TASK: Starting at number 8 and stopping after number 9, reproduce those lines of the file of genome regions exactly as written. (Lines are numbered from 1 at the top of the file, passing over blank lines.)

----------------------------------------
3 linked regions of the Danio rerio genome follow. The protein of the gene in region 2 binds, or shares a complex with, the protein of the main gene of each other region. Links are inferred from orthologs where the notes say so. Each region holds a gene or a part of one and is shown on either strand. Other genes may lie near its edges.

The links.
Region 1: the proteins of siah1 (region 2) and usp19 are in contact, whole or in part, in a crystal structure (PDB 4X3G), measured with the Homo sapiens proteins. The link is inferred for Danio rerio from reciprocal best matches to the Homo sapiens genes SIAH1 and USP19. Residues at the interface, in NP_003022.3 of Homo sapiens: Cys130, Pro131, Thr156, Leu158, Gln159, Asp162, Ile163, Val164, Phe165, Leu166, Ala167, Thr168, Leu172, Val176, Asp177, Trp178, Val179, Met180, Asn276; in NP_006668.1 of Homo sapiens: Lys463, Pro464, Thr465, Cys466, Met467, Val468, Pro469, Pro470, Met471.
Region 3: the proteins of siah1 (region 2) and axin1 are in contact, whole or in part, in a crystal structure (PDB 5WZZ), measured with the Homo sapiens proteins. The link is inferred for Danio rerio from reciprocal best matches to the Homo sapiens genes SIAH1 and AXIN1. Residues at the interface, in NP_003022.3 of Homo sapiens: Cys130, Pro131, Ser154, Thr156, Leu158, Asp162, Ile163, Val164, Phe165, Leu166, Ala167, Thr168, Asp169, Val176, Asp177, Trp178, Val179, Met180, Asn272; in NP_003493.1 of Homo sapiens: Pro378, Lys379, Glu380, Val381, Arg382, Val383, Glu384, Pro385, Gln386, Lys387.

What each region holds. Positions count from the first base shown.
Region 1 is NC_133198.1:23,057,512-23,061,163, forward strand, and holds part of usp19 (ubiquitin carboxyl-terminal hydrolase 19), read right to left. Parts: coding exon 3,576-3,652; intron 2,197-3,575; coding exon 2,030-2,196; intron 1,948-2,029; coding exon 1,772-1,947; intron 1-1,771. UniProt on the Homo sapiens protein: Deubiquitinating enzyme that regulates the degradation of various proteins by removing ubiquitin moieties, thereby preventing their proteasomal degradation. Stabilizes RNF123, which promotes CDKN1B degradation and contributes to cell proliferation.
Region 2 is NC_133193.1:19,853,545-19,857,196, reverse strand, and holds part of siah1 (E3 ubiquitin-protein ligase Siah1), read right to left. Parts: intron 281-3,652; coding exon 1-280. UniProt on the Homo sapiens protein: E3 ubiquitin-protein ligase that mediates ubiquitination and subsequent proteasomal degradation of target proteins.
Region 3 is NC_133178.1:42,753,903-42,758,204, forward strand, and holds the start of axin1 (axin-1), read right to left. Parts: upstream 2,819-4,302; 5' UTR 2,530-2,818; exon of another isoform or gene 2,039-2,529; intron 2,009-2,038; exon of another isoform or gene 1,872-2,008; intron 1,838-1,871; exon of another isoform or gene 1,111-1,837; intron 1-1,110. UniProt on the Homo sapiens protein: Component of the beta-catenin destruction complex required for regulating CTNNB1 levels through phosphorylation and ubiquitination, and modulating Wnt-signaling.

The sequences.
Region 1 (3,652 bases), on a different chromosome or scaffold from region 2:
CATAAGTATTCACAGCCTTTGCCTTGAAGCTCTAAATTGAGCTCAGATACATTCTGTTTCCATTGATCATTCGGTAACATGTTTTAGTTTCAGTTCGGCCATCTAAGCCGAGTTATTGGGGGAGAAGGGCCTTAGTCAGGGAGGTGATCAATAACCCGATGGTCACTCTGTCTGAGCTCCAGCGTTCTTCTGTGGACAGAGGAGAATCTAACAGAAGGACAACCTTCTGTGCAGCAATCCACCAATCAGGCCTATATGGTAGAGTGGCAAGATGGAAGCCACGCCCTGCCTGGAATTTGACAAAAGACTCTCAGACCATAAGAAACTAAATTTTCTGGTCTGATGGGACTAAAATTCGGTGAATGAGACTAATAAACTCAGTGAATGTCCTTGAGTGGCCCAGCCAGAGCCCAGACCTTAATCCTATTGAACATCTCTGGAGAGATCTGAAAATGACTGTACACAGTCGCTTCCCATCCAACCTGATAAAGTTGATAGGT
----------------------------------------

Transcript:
Region 3 is NC_133178.1:42,753,903-42,758,204, forward strand, and holds the start of axin1 (axin-1), read right to left. Parts: upstream 2,819-4,302; 5' UTR 2,530-2,818; exon of another isoform or gene 2,039-2,529; intron 2,009-2,038; exon of another isoform or gene 1,872-2,008; intron 1,838-1,871; exon of another isoform or gene 1,111-1,837; intron 1-1,110. UniProt on the Homo sapiens protein: Component of the beta-catenin destruction complex required for regulating CTNNB1 levels through phosphorylation and ubiquitination, and modulating Wnt-signaling.

The sequences.